And that, of course, is the mindset that gives us things like the attempt to legislate consensual sexual behavior. Sure, I understand protecting kids, but I am also in complete agreement with Romeo-and-Juliet laws. The law simply can't prevent kids from experimenting, and I don't think that's the appropriate context for any punishment that could be due. If there is going to be prevention, or if there is going to be retribution of any sort, it is the parents' duty and right. Two teenagers having sex is not in the same league at all as an older person using the power of significant age difference to have sex with a minor, and yet we have a point of view that just says "Eek! Illicit sex!" ("illicit" being purely arbitrary) and lumps it all together with no sense of the realities.

I'm not advocating an anything goes philosophy here, but I do hope for some sense of compassion and even more, a sense of what is appropriately the government's purview and what is not. The whole idea of legislating morality is repugnant, because morality itself is fluid, outside of the basic standards of behavior we need to be able to live together (i.e., "it's not nice to kill the neighbors"). I can certainly see the sense in age of consent laws -- that's to protect children, who need protection -- but when they start to creep into regulating the minutiae of what acts are permissible and imposing harsher penalties depending on whether the legislature approves of certain behaviors, then they go outside the pale.

Nor do I favor mandatory sentences. I think it's important the judges, who have the opportunity to examine the elements of each individual case, have the discretion to be sure that the sentence actually fits the crime. Legislatures deal in the general, and so that kind of specificity is impossible for them. That sort of thing is just an illustration of the worst aspects of the mindset.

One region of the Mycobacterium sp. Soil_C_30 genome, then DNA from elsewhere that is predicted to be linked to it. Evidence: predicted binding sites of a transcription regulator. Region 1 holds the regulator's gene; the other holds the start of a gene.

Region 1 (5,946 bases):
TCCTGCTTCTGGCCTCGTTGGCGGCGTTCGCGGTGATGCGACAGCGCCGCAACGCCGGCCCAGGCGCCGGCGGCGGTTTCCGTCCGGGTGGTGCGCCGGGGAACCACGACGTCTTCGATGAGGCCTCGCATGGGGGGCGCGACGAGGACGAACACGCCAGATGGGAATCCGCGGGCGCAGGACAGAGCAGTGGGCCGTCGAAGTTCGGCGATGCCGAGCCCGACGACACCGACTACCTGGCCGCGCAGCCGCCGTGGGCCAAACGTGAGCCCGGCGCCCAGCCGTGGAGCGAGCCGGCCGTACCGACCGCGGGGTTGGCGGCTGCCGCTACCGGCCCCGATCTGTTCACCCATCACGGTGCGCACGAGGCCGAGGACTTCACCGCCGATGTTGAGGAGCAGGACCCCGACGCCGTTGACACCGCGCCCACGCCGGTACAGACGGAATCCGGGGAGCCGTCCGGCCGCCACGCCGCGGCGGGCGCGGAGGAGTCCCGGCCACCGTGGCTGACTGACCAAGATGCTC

OK -- that's today's rant.

Dr. James Holsinger

It appears I wasn't so far off when I called Holsinger, Bush's latest wildly inappropriate nominee, a scientist in the tradition of Paul Cameron. Jim Burroway has a thorough critique of one of Holsinger's papers.

Monday, June 11, 2007

What Are These People Drinking?

This one is showing up at Pandagon, Pam's House Blend, and Digby. Digby has the key political take:

So you have an obscenely expensive program that the data shows doesn't work, that Democrats don't want and that actually hurts kids. The only people it benefits are a bunch of right wing extremist scam artists who would rather put ice picks in their eyes than support a Democrat --- and the Republican party, who continue to receive plenty of largesse in return. Yet the Democratic congress has agreed to fund it.

Digby has all the essential back-up. Read his post, and Amanda Marcotte's.

This program is immoral for a lot of reasons, and I simply don't understand . . . well, OK, I guess I do. The Democrats have weird spells of ballessness, and this is one of them.